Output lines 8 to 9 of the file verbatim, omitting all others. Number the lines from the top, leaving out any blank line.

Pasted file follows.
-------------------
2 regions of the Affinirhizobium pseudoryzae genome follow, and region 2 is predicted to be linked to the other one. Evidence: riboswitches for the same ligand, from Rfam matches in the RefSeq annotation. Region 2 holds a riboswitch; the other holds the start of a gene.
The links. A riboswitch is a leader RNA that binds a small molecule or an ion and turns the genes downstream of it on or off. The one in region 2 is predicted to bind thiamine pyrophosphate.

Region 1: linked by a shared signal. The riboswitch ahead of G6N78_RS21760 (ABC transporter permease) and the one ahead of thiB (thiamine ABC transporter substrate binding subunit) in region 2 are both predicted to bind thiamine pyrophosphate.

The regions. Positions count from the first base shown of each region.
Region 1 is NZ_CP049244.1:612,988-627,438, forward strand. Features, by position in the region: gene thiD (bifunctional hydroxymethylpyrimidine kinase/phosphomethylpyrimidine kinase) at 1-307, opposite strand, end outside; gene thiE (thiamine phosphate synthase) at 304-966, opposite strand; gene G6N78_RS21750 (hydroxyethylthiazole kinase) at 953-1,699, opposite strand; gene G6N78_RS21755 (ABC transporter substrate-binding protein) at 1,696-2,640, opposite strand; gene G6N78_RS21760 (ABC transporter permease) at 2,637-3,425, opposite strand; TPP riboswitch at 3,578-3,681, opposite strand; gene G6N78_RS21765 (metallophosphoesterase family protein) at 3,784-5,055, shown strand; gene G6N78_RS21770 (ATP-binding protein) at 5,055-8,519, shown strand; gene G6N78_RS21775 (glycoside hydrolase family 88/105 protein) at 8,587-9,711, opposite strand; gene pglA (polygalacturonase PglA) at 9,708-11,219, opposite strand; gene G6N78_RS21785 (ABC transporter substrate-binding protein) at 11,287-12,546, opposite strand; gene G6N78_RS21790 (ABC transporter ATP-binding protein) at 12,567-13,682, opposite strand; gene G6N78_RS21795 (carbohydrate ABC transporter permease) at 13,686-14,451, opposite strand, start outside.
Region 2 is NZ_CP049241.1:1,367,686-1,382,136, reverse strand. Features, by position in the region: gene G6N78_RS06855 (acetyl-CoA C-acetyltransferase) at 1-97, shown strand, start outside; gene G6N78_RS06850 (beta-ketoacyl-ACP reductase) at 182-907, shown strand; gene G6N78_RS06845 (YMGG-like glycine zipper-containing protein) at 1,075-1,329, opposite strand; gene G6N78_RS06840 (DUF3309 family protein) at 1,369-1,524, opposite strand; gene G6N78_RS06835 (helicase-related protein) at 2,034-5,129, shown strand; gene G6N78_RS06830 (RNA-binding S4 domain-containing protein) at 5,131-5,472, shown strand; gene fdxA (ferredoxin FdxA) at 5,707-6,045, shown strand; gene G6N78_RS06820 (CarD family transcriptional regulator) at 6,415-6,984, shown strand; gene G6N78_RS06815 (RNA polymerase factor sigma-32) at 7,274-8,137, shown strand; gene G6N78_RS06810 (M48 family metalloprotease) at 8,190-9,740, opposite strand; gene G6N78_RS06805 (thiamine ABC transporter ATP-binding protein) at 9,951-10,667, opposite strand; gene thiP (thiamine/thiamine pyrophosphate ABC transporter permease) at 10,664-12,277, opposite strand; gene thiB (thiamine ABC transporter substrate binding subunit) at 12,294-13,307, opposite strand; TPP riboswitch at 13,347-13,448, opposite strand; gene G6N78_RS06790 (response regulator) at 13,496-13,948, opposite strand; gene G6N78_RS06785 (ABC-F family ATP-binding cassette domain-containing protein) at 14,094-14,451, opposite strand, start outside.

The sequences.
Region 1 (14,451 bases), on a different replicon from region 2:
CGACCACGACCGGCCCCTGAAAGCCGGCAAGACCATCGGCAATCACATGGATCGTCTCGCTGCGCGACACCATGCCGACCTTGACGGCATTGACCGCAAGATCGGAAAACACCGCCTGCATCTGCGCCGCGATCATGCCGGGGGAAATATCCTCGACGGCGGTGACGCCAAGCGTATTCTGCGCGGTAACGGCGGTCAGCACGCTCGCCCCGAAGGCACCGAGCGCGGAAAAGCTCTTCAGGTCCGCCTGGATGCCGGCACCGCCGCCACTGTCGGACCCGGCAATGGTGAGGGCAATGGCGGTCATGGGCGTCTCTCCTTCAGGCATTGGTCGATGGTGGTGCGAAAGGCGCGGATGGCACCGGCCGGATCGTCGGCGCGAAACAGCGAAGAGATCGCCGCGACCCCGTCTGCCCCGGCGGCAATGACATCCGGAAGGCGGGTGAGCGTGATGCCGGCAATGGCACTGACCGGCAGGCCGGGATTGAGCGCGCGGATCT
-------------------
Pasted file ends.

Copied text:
Region 1 (14,451 bases), on a different replicon from region 2:
CGACCACGACCGGCCCCTGAAAGCCGGCAAGACCATCGGCAATCACATGGATCGTCTCGCTGCGCGACACCATGCCGACCTTGACGGCATTGACCGCAAGATCGGAAAACACCGCCTGCATCTGCGCCGCGATCATGCCGGGGGAAATATCCTCGACGGCGGTGACGCCAAGCGTATTCTGCGCGGTAACGGCGGTCAGCACGCTCGCCCCGAAGGCACCGAGCGCGGAAAAGCTCTTCAGGTCCGCCTGGATGCCGGCACCGCCGCCACTGTCGGACCCGGCAATGGTGAGGGCAATGGCGGTCATGGGCGTCTCTCCTTCAGGCATTGGTCGATGGTGGTGCGAAAGGCGCGGATGGCACCGGCCGGATCGTCGGCGCGAAACAGCGAAGAGATCGCCGCGACCCCGTCTGCCCCGGCGGCAATGACATCCGGAAGGCGGGTGAGCGTGATGCCGGCAATGGCACTGACCGGCAGGCCGGGATTGAGCGCGCGGATCT